How to celebrate Pride Month from home
The College of Liberal Arts invites you to join us in these virtual Pride celebrations inspired by all 13 departments in the college.
By Rachel Knight
Every June, Pride Month provides a time to reflect, gain awareness, and celebrate. Pride is usually commemorated through in-person events; however, due to COVID-19, Pride has taken on a new, virtual form in 2020.
The College of Liberal Arts invites you to join us in these virtual Pride celebrations inspired by all 13 departments in the college. We hope you enjoy celebrating the LGBTIQ community with us!
Fly Your Flag
Anthropology looks at cultural practices and focuses on the material cultures produced by people, both living and prehistoric. In our culture today, we fly rainbow flags as a materialistic way to show our pride and support of the LGBTIQ community. What are you waiting for? Run your rainbow flag up the pole, hang it from your balcony, or display it in your window!
Talk to people of all ages about Pride Month
Interpersonal communication and family communication are part of our daily lives. Make it a point to include LGBTIQ topics in conversations with your friends and family this month. Learn how to address these topics with your kids, define LGBTIQ words for all ages, and introduce someone you love to the history of Pride Month.
Give love to charity
Benjamin Priday, a doctoral candidate in the Department of Economics, recently published an article about the generosity of the upper class. No matter what socioeconomic status you fall into, Pride Month is a good reminder to give to your favorite LGBTIQ charities. You can even give a tax free donation to the GLBT Endowment at Texas A&M University!
Read LGBTIQ literature
Make sure LGBTIQ stories are heard by curling up with one (or all) of the books recommended by Justin Rogers and Landon Sadler, a couple of College of Liberal Arts graduate students in the English department. In addition to Justin and Landon’s book recommendations, here’s an inventory of books for sale with 20% off Pride reads from Penguin Random House.
Explore Frida Kahlo art
Explore the art of Frida Kahlo, a gifted Mexican painter who was openly bisexual. Her art depicts taboo topics, primarily through self-portraits. Kahlo’s art also honors indigenous Mexican culture. Expand your knowledge of both her Pride and heritage by journeying through her artistic talents.
Did you know former First Lady Eleanor Roosevelt is an LGBTIQ figure? Or that Bayard Rustin, the man who organized the 1963 March on Washington as a friend and advisor to Martin Luther King Jr. was a gay activist who helped bring the AIDS crisis to the NAACP’s attention? There’s no time like the present to learn about these LGTIQ figures and more from the past.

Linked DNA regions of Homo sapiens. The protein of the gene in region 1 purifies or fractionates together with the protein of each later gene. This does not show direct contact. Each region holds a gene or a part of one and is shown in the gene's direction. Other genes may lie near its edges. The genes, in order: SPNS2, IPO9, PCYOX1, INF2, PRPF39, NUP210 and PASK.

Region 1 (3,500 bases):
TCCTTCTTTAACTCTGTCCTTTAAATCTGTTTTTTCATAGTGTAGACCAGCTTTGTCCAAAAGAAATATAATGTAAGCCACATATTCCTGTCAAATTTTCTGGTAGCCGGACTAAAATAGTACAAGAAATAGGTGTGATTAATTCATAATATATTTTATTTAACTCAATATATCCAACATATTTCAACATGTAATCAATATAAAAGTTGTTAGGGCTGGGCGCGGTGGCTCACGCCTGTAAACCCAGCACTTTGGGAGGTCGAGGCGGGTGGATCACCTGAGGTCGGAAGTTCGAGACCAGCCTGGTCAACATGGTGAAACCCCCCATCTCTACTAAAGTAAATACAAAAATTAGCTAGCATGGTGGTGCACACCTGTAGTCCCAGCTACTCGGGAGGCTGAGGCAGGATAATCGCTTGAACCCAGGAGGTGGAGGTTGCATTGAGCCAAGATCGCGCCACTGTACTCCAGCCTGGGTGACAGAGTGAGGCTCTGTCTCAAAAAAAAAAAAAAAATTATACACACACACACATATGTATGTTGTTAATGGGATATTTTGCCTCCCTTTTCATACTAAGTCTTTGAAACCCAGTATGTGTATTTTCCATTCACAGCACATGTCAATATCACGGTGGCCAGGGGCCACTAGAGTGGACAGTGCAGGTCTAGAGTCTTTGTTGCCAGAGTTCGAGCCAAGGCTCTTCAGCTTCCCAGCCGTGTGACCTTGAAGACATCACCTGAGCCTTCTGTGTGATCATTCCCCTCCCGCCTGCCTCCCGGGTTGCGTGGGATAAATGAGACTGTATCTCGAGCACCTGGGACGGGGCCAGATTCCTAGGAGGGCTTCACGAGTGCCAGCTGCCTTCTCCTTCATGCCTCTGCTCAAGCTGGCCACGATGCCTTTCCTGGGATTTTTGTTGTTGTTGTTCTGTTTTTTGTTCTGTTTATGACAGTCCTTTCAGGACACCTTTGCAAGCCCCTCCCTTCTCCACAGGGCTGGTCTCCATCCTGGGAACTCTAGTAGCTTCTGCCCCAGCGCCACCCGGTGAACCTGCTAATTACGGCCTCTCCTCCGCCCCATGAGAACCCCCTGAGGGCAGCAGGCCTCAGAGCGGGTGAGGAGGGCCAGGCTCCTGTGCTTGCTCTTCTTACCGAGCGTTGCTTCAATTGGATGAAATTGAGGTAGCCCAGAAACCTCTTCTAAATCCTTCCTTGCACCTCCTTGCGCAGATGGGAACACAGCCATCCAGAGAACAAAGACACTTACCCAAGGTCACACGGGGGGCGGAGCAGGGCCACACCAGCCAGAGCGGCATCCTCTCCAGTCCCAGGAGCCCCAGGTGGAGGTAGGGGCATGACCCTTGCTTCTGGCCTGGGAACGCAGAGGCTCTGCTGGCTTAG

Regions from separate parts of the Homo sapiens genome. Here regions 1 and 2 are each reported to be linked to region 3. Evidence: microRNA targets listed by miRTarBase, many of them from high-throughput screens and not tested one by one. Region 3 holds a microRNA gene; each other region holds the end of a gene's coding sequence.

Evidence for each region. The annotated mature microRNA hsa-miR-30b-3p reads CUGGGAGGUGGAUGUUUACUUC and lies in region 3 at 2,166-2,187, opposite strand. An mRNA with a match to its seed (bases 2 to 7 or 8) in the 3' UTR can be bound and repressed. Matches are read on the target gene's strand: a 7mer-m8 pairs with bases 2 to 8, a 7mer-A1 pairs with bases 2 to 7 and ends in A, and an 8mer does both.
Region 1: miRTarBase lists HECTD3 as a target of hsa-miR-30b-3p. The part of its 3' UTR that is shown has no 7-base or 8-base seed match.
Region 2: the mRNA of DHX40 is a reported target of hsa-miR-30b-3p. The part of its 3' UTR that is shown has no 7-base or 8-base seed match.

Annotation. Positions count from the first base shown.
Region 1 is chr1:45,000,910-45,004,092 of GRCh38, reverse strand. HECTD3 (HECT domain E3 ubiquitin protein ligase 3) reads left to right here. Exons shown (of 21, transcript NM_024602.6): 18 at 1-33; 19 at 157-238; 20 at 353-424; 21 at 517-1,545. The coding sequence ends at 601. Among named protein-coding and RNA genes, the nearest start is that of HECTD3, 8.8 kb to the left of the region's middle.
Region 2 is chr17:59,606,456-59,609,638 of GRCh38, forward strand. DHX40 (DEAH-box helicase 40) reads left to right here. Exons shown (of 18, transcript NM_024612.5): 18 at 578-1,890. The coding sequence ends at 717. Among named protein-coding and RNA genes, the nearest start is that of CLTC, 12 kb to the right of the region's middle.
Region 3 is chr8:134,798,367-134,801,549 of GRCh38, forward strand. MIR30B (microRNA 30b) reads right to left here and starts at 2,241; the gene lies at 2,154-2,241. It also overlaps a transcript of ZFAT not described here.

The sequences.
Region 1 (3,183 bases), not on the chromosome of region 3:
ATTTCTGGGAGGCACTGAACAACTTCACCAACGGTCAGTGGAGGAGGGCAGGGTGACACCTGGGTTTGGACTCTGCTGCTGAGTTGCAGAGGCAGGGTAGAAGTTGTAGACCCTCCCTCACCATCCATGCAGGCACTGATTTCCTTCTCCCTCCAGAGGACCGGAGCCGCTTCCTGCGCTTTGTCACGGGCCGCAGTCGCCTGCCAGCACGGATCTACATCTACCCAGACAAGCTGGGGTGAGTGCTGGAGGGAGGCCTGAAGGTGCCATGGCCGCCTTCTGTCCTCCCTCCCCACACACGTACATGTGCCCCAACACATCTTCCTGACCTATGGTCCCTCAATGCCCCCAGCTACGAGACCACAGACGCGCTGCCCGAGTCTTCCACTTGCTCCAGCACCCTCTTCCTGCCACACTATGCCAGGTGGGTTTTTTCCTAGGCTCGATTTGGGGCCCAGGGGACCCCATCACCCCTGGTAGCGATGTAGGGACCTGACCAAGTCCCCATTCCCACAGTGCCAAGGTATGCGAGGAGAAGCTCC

Interdisciplinary Critical Studies
Checkout It Gets Better Project events on YouTube
Interdisciplinary Critical Studies offers a little bit of everything to students by combining the programs of African Studies, Film and Media Studies, Latino/a and Mexican American Studies, and Women’s and Gender Studies. Like Interdisciplinary Critical Studies, It Gets Better Project has been offering a little bit of everything, including fitness tutorials and instructions on how to look your best on Zoom calls, on their YouTube channel through the COVID-19 pandemic. Take a look at this fun content and get to know some LGBTIQ YouTubers while you’re at it! If YouTube is not your thing, check out this list of what to stream during Pride Month from Dr. Daniel Humphrey, associate professor of film studies and women’s and gender studies.
Make rainbow food from around the world at home
Did you know cheesecake is believed to have been served in ancient Greece, or that spaghetti may have originated in China? You may not be able to travel the world right now, but you can certainly make fun rainbow dishes inspired by international cuisine. Learn about the origins of some of your favorite foods and add fun rainbow colors to them to celebrate Pride with every bite.
Listen to Pride anthems
Sing at the top of your lungs and dance like there’s no tomorrow to your favorite Pride anthems. Think about what the music and your moves reveal about the human experience and culture as you shake it with Pride.
The late Dr. John McDermott was an American philosopher and professor at Texas A&M. He was well-known for taking contemplative walks through campus, which he called walks of contemplation. His former students carry on this tradition and legacy today. Plan your trip to the Stonewall National Monument, and think about taking a walk of contemplation through the national park.
Attend virtual marches, parades, and celebrations
Pride marches, parade, and celebrations around the world will look a little different in 2020 as many transition to virtual platforms rather than in person marches. Still, Pride will be celebrated worldwide throughout the month of June, and virtual events allow us to participate in celebrations across the globe!
Psychological & Brain Sciences
Color with Pride
Take a brain break, and pick up your crayons, markers, paintbrush, or colored pencils. It’s time to color with Pride! The College of Liberal Arts is sharing Pride themed coloring pages on our social media accounts through the month of June, so be sure to check those out.
Virtual visit to Stonewall
Sociology is the study of society, social institutions, and social relationships. Put on your own sociology thinking cap, and visit a virtual living monument to 50 years of Pride in America. Interact virtually with content and take the opportunity to share your own story while exploring Stonewall Forever.